Posted By: December 04, 2020

Twenty years on, it is time to take a fresh look at the PSNI


Denis Bradley. Irish News. Belfast. Friday, December 4, 2020


A few months ago, I took part in a review of how the PSNI had policed Covid.


It didn’t take me long to say that God would find Covid difficult to police and that I had little tolerance for governments foisting public health issues unto the police. Which gave me more time to talk about the policing issues that I thought were in need of being talked about. Next year is the twentieth anniversary of our police service and while there is nothing essentially broken there is much that needs refreshing.


Organizations are like people, some mature well and some not so well but both sometimes need a period of self-reflection. The PSNI should have no fear of such a process. Many claim that policing reform has been the greatest success of the peace process. That may be true, but the cynic and the wise man will agree that success is only a postponement of failure.


As recent days reveal the PSNI has not thrown off the legacy of the past as well as it might have. Undoubtedly, it was the two governments and the political parties who failed to steer a way out of the past, but the police should have been more determined and transparent in distancing themselves from that legacy.


Politicians have no trouble in dumping their failures into the lap of the police, as scandalously demonstrated this week by our present secretary of state. But it was the police who landed themselves into paying out damages of nearly a million pounds in the Loughinisland documentary case.


And they should admit to their ongoing failure to embed themselves into working-class communities, particularly in the loyalist areas. Paramilitaries are not ambushing or threatening police in those communities and yet there are hundreds of people still being intimidated. There is a strong sense of paramilitary control, communities more fearful of the men in the shadows than their trust in the police. That is an ultimate failure of policing and it should not be like that after twenty years.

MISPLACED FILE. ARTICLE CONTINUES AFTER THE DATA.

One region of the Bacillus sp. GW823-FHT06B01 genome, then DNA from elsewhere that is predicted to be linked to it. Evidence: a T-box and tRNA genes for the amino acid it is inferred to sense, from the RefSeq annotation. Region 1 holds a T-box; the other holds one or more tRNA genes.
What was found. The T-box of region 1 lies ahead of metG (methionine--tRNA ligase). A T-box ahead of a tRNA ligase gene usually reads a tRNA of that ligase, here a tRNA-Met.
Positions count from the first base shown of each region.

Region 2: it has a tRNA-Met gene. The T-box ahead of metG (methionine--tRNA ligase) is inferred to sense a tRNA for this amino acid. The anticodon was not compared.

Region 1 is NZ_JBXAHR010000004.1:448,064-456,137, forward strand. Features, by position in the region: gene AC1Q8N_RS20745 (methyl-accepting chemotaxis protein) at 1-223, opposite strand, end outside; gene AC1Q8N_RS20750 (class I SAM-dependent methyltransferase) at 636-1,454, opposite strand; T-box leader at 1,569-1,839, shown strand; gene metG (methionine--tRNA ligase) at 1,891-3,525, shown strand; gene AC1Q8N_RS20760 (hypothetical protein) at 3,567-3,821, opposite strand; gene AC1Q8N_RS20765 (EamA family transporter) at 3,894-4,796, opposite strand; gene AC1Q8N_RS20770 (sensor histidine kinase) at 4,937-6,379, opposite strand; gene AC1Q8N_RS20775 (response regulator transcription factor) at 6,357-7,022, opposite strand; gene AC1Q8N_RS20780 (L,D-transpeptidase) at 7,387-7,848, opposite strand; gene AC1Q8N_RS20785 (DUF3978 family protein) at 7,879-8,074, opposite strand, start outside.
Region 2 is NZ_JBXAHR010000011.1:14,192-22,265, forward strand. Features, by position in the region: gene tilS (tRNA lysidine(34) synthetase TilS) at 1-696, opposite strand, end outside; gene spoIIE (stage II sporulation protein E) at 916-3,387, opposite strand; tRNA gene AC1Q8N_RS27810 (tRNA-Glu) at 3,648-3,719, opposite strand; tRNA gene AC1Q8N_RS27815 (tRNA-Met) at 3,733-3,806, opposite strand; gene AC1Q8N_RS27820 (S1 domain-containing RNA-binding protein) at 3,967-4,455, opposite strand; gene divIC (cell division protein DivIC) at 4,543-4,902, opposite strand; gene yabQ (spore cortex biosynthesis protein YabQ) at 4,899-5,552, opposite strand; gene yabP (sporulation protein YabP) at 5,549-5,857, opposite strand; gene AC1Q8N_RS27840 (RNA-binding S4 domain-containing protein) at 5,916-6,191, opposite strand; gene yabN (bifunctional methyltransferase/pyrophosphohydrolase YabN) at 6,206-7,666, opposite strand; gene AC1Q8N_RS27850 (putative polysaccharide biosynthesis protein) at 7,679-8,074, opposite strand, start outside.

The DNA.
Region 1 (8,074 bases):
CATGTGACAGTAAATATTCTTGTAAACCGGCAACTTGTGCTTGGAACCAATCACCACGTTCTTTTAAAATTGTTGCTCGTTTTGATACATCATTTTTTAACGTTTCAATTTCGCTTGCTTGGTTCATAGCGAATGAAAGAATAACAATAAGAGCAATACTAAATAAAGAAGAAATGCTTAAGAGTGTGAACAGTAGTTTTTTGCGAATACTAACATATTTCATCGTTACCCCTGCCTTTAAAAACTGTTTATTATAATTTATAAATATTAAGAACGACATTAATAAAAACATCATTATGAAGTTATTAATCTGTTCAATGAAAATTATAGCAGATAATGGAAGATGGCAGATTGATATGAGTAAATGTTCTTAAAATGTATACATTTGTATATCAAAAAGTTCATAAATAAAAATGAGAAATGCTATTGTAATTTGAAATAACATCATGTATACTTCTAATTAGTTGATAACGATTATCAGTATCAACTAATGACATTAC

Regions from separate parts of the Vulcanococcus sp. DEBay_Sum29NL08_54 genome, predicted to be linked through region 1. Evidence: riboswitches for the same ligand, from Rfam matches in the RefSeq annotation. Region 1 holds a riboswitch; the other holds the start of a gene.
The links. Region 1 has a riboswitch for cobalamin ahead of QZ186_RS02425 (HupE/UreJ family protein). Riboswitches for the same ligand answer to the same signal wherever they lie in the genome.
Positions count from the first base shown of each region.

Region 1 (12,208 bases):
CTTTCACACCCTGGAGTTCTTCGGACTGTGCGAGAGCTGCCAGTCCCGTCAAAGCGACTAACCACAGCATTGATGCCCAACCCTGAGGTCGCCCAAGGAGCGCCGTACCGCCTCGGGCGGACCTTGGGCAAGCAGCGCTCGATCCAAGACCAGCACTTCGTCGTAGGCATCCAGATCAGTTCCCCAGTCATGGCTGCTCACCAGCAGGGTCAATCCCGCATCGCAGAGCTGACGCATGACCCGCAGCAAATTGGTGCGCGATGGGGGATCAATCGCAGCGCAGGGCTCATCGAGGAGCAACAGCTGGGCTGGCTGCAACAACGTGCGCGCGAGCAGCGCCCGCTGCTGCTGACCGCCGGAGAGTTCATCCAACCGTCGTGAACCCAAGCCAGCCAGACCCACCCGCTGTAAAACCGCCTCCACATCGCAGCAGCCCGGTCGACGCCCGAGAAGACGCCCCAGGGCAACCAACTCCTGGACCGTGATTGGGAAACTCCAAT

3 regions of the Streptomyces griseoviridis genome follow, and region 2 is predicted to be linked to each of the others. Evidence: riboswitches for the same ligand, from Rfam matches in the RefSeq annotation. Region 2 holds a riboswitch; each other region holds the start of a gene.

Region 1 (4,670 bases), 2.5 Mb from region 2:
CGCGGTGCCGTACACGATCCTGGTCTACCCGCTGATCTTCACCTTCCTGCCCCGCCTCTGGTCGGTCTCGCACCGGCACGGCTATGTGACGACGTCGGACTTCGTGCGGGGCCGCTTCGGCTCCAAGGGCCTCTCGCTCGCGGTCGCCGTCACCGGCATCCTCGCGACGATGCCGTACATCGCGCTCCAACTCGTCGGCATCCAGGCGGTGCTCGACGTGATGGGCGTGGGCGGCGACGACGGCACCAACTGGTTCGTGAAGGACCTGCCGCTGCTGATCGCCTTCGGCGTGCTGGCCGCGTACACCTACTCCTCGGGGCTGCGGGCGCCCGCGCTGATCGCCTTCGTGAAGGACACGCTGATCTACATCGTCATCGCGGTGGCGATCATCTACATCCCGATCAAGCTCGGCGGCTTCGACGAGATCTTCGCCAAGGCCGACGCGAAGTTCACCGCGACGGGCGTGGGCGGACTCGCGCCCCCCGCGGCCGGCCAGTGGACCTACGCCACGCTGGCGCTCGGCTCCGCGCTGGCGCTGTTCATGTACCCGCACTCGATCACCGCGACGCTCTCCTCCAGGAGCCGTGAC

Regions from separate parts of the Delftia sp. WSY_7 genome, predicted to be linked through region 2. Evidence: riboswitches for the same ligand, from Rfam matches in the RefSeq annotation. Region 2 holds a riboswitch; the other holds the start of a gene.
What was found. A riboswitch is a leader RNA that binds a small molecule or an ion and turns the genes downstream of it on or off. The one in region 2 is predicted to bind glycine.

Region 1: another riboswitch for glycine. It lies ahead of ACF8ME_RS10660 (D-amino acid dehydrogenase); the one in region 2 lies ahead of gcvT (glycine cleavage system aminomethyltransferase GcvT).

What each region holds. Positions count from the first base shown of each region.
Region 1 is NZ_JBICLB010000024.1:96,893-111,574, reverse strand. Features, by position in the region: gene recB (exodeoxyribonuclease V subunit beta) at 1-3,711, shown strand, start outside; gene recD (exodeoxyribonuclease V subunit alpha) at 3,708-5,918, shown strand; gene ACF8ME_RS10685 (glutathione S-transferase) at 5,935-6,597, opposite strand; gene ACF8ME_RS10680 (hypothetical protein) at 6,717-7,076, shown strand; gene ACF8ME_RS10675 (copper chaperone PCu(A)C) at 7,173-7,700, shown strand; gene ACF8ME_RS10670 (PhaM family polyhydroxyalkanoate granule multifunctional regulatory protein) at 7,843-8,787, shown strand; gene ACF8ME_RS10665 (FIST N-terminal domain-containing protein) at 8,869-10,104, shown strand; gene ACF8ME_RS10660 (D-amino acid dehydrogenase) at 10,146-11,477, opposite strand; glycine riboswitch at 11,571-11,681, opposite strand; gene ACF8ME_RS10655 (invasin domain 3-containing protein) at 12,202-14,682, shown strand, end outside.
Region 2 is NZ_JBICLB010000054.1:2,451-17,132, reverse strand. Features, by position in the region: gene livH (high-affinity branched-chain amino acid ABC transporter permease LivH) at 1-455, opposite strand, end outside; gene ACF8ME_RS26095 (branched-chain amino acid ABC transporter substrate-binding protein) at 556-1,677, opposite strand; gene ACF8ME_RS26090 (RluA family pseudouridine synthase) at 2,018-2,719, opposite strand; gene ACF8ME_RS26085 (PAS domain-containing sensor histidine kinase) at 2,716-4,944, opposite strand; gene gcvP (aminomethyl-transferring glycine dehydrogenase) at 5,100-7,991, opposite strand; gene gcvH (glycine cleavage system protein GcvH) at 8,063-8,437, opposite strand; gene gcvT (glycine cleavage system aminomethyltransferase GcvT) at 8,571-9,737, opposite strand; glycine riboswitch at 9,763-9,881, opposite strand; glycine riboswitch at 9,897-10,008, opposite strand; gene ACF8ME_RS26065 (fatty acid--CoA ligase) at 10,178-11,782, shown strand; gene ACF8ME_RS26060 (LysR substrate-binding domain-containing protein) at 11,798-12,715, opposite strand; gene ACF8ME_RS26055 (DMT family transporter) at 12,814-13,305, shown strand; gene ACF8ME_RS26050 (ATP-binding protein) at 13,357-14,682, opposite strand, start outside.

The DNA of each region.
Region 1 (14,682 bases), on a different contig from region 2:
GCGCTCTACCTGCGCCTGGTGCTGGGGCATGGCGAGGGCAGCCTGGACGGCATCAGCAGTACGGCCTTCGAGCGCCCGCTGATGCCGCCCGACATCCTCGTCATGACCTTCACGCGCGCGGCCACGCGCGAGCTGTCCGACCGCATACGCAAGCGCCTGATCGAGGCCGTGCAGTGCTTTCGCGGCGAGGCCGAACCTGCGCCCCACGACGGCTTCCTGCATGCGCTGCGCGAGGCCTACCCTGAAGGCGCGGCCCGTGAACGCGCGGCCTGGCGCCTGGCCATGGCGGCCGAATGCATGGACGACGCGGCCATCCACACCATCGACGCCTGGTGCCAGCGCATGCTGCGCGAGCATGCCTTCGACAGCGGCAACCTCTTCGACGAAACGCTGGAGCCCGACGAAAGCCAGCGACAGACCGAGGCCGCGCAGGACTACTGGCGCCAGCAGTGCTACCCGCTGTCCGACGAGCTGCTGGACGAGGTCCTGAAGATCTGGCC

Dissident republicans, on the other hand, have made it nigh impossible to foster community policing in working-class nationalist areas. Heads would still turn to see police nonchalantly strolling about the streets and alleyways of those neighborhoods. The murder of Lyra McKee, for example, was an attempt to kill a police officer, not a young journalist.


But the dissident groups are now walking on very thin ice and the recent revelations about informers coming on the back of the killing of Lyra McKee make their continuing existence less than certain. But it is still far from clear that the police have ambitions and plans to make their presence in those areas as normal as the nurse, the lollipop man, the social worker, or the priest.


Some of the recommendations of the Patten Commission, which established the PSNI, seem to have dropped off the table completely. Part-time reservists, for example, have a mixed history but there is a strong argument for them in localities where there has never been a practice or a culture of men and women joining the police. Patten proposed 2,500 part-time officers recruited from areas in which there are currently few or no reservists. Has that been ruled out?


I would guess that most police officers are unaware that Patten proposed that a routinely unarmed police service would be the desired objective and ‘should be reviewed periodically in light of the prevailing security environment’. When was that last reviewed?


Those are only a few of the issues that could be looked at. I am long enough in the tooth to know that many reviews add to the piles of unwanted paper on someone’s desk. But often, the very debate stimulates ideas, interest, and energy.


Twenty years on is surely a good time to have a fresh look.